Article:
The name may have unintended word associations, but the idea behind the Blight is pretty cool. All images: Core 77
Well, the 2009 Green Gadgets Conference in New York City will be upon us in just a few weeks and in the run-up to that Core 77 has posted the top 50 entries which will be in competition. And they want you to help narrow down the choices to 10, which will be part of a live judging event on February 27. Voting is now open and runs until the 20th. Check out some of the entries below:The Blight
Blight is an optimal indoor lighting solution that is able to replace current lamps without any need of electric supply. With Blight we have not produced a new object; we have just created the design of an everlasting product: the Venetian blind. We use all the current functions of this object and add a little technology to give it a new function - to catch solar energy and convert it into electricity. â€¨â€¨This solar blind creates a link between indoor and outdoor, taking the daylight during the day and giving it back at night. The advantage of the Venetian blind is to have a large surface exposed to sunlight in a small, cumbersome object. With the revolving blades we can follow the course of the sun in order to catch a maximum of energy. Moreover we can adjust the position of the lamp to obtain various lighting effects. The produced energy can be used to supply a computer or other devices, by means of an inverter.
Indoor Drying Rack
This is a sustainable, indoor drying rack for clothing. 96 million people in the United States live in apartments, most without access to a clothesline. 45 million of them do not have dryers in their apartment buildings. The typical clothes dryer is the 2nd largest energy consuming appliance in the home, costing an average of $85 a year to operate. Clotheslines are great, but many suburbs do not allow them, and they are only useful in warmer climates. Also, most females cannot dry their undergarments in a dryer, nor do they want to hang them outside for everyone to see.â€¨â€¨Constructed of bamboo laminate and recycled aluminum, it can be recycled easily, and is constructed from sustainable materials. Bamboo is also naturally hypoallergenic and resists mold and mildew. Predrilled holes allow the user tweak the mounting location side to side while still hitting studs, and it ships flat for maximum energy savings. This indoor drying rack gives millions of people the choice to conserve energy while drying their clothes naturally and privately in their home. When not in use it folds out of the way and adds a modern touch to any interior.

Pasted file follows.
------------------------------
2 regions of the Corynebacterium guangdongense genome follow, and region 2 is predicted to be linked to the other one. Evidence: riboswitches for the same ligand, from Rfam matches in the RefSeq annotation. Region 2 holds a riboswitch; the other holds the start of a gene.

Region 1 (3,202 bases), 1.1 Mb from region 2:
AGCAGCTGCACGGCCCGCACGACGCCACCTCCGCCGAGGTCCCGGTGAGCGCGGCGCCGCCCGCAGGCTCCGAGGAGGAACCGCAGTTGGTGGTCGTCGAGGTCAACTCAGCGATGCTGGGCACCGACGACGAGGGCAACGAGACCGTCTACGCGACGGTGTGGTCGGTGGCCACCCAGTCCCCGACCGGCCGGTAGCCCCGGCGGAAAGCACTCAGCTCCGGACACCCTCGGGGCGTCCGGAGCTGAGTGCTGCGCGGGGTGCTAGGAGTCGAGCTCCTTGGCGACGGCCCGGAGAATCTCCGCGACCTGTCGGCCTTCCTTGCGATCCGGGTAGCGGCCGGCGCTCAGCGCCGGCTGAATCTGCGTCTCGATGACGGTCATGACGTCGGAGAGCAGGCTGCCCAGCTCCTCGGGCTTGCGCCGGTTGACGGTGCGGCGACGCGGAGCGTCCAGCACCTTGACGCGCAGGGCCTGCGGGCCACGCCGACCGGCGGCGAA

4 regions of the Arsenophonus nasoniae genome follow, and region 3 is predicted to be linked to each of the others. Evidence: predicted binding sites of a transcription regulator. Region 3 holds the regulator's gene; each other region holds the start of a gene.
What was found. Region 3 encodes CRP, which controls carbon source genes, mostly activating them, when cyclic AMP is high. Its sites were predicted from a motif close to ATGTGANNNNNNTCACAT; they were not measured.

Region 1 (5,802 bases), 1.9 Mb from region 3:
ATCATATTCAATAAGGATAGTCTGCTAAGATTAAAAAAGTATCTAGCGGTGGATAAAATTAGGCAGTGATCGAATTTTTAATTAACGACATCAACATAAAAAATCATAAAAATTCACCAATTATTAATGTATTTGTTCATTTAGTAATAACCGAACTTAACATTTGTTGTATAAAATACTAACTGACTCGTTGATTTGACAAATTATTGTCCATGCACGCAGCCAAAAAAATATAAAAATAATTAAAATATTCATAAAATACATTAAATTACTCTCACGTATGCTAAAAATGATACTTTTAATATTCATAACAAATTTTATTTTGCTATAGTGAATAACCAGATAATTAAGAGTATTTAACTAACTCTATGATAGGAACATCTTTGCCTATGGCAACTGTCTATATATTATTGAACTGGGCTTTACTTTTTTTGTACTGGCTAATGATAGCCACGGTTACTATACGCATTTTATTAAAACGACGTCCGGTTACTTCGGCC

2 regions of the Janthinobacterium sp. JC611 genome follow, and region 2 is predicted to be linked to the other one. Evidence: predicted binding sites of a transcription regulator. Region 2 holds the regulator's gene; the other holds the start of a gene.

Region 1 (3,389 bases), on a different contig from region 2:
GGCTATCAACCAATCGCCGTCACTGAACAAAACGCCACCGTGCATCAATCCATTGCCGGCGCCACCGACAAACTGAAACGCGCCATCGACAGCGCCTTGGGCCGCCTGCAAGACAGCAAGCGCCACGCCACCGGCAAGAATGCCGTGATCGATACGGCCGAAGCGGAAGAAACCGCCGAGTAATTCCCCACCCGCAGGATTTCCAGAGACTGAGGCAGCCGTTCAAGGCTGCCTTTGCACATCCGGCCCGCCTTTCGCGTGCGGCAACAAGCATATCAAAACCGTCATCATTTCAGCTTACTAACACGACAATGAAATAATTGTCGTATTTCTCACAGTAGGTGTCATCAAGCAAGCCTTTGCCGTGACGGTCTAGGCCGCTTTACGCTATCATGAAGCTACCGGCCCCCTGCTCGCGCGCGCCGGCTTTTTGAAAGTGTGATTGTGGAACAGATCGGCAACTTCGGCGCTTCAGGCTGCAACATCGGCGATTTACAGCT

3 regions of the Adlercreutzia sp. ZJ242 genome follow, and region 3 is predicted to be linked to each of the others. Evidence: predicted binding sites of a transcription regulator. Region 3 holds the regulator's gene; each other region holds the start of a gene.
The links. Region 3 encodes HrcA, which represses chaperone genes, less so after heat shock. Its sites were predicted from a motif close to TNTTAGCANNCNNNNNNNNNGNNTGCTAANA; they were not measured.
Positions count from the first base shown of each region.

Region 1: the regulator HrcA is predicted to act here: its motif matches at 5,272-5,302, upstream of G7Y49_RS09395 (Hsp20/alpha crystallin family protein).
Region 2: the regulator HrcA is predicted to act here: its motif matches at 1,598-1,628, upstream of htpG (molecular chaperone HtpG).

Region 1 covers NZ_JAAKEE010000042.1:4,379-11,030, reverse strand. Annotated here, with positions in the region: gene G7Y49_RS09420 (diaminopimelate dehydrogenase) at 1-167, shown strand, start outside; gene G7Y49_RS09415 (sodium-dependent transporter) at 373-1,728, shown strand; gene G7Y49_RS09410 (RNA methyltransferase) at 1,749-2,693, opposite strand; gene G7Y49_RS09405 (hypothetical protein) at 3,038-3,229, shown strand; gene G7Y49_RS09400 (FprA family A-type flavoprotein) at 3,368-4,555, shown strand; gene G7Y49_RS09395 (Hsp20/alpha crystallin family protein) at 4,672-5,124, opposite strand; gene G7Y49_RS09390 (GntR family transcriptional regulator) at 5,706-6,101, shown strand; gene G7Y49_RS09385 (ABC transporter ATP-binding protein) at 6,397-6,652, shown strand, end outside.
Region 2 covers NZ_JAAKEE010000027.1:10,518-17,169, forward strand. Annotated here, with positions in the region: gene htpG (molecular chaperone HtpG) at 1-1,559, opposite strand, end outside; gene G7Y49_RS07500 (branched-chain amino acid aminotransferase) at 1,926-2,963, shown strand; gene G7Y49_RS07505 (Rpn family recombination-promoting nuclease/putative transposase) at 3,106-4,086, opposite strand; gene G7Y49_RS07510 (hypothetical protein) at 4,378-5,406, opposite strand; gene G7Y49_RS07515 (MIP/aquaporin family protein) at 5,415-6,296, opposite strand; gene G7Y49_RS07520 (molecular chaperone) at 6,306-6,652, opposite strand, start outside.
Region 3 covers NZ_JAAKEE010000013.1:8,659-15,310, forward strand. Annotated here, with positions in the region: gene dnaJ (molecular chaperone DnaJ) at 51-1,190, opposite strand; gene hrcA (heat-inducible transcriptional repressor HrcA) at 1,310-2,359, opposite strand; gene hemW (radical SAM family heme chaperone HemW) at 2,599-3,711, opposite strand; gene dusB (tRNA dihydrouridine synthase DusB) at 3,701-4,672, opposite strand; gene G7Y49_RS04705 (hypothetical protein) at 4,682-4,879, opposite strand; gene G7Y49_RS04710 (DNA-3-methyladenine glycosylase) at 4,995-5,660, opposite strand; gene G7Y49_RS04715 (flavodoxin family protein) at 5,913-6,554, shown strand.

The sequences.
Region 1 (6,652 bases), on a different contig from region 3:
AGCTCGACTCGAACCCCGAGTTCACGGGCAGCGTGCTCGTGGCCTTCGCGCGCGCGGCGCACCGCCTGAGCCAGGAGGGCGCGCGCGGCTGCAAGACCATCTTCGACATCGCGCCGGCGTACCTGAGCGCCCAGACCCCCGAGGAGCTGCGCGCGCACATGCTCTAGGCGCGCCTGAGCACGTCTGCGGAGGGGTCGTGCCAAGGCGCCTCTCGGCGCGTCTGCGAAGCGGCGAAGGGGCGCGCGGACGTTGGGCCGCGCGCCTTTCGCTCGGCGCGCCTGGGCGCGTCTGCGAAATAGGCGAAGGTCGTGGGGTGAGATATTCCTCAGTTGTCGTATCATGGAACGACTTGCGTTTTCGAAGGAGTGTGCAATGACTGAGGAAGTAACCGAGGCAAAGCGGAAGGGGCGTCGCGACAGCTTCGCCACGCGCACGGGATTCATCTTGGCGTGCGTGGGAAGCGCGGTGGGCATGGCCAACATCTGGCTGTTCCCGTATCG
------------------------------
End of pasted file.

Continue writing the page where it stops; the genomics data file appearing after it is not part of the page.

Bware Water Meter
Bware: Did you ever ask yourself, "when I take a shower, do I know how much water I use?" Did you ask yourself the same the last time you washed the dishes? Probably the answer is no. Bware is a small water meter device made for purpose of knowing how much water you use.â€¨â€¨Bware is made from recycled ABS, and production costs are minimal. It's very easy to operate: Attach it to a shower or kitchen tap; Bware will start to count (it draws its power of the water stream). Note the number and try to use less water the next time.â€¨â€¨The aim of a device such the Bware is to get people to be aware of the water they use and to try to educate them to save this valued natural resource. The Bware advance kit will include Wi-Fi connection and log software, making it easier to trace the water usage.